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Most people look at the Bible as a book that contains many interesting stories and theological teaching. While this is true, the Bible is so much more—it’s a history book that reveals the major events of history that are foundational to the Bible’s important messages.
Nothing in ancient history (when properly understood) can possibly conflict with biblical history. As archaeologists continue to make exciting new discoveries, we have nothing to worry about. God’s eyewitness record is 100% true and reliable, the only sure starting point for studying the timeline of human history.
The Bible provides us with a timescale for history. Although not measured by means of atomic clocks, the several dates and facts underlay a proper understanding of the Bible.
Josephus is an eminently important and helpful source for gathering details about New Testament times, but Christians should be careful not to read him as an apologist for Christianity or to rely upon him too heavily. Nor should they be ignorant of his bias in favor of Judaism.
The next time you’re tempted to despair at the hopelessness of our modern church, consider Hezekiah. He faced similar challenges—and overcame them.
The Bible is inerrant, yet some have tried to state that the Bible erroneously records 20 commandments.
Scripture is so hard to understand. How can anyone be sure they understand it correctly?
Have you ever wondered how the early history of Egypt and other ancient nations fits within biblical history?
One of the most-quoted resources about the world during Bible times is the first-century historian Josephus. But who was this man?
A recently reported study by meteorologist Carl Drews has suggested a way in which the waters of the Red Sea could have parted “naturally,” enabling the children of Israel, led by Moses, to cross as pharaoh’s army pursued (Exodus 14). Such an explanation might leave God with credit for the timing of the event, but little else.
The history of the Jews—and, more broadly, the Hebrews—is wrapped up in the history of the Bible. For that reason alone, modern studies of those identifying as Jews often have interesting implications for biblical history.
Those familiar with the message of the Creation Museum know that it will feature a ‘walk through history’ based on the ‘7 C’s of History.’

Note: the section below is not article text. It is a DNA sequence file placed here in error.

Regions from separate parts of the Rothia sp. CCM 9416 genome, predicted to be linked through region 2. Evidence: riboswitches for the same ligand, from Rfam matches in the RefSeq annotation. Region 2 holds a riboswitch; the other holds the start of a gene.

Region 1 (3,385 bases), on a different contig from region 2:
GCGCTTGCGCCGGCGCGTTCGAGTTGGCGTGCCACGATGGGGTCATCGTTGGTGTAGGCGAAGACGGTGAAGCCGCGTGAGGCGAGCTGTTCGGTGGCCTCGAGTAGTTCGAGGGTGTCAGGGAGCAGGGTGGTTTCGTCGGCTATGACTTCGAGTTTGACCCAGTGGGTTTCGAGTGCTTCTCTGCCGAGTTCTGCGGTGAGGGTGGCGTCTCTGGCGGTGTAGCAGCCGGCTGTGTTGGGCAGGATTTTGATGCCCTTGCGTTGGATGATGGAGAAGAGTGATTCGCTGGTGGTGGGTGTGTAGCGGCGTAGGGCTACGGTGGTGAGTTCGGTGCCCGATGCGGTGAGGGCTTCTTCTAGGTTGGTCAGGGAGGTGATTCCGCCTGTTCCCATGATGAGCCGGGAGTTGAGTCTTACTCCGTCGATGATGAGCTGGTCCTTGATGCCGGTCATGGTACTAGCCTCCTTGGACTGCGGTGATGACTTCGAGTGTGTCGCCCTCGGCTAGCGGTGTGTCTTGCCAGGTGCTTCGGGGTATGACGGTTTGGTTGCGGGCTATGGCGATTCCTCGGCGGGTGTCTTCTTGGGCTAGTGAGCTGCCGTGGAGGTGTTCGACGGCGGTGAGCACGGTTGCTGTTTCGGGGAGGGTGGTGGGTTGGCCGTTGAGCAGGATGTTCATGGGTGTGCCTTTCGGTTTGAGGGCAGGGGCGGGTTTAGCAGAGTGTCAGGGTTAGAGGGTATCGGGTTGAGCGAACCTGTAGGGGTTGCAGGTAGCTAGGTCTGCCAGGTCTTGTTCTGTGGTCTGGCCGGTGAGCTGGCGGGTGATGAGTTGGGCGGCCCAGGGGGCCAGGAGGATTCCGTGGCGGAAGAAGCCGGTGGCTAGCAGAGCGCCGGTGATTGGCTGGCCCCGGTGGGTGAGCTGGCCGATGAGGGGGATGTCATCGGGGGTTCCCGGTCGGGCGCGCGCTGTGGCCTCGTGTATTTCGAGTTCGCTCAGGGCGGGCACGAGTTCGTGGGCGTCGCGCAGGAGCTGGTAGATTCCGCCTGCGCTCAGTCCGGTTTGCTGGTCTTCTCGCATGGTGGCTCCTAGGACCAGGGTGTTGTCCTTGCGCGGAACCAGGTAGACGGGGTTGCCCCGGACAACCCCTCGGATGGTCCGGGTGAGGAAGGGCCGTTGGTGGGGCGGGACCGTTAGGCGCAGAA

With a biblical framework in place, we can teach our children how the Bible explains the world around us.
Why should we trust what the Bible says about itself?
The Ussher timeline chart by Paul Hansen that appeared in Creation magazine in September 2005 is available for download.
Most people look at the Bible as a book that contains many interesting stories and theological teaching. While this is true, the Bible is so much more!
The origin of clothes is only a mystery if one rejects the written record of God’s Word.
Chronologists have differing views as to the length of the sojourn of the Jews. I think it would not be a problem for anybody if they just collect all the relevant verses.
Assyrian chronology is not as simple as Thiele would have us believe, and there is no reason to bend the Bible to fit the current reconstructions of Assyrian chronology.
In many church settings, Bible stories are taught as just that—stories, nice accounts that, although they may have a moral message, have no real bearing on the world around us.
Ancient documents about the days of Peleg are consistent with the total accuracy of the Bible’s chronology.
The Sumerian King List records the lengths of reigns of the kings of Sumer. The initial section deals with kings before the Flood and is significantly different from the rest.
There are a number of points where modern Biblical chronologies disagree with each other.
The early chapters of Genesis are factual history, and when compared with other writings the Bible has dramatically superior records of creation, the Fall, the Flood, and the Tower of Babel.
There is an interesting prophecy in 2 Peter 3 concerning the last days of this earth’s history, and it very much relates to the whole creation/evolution issue!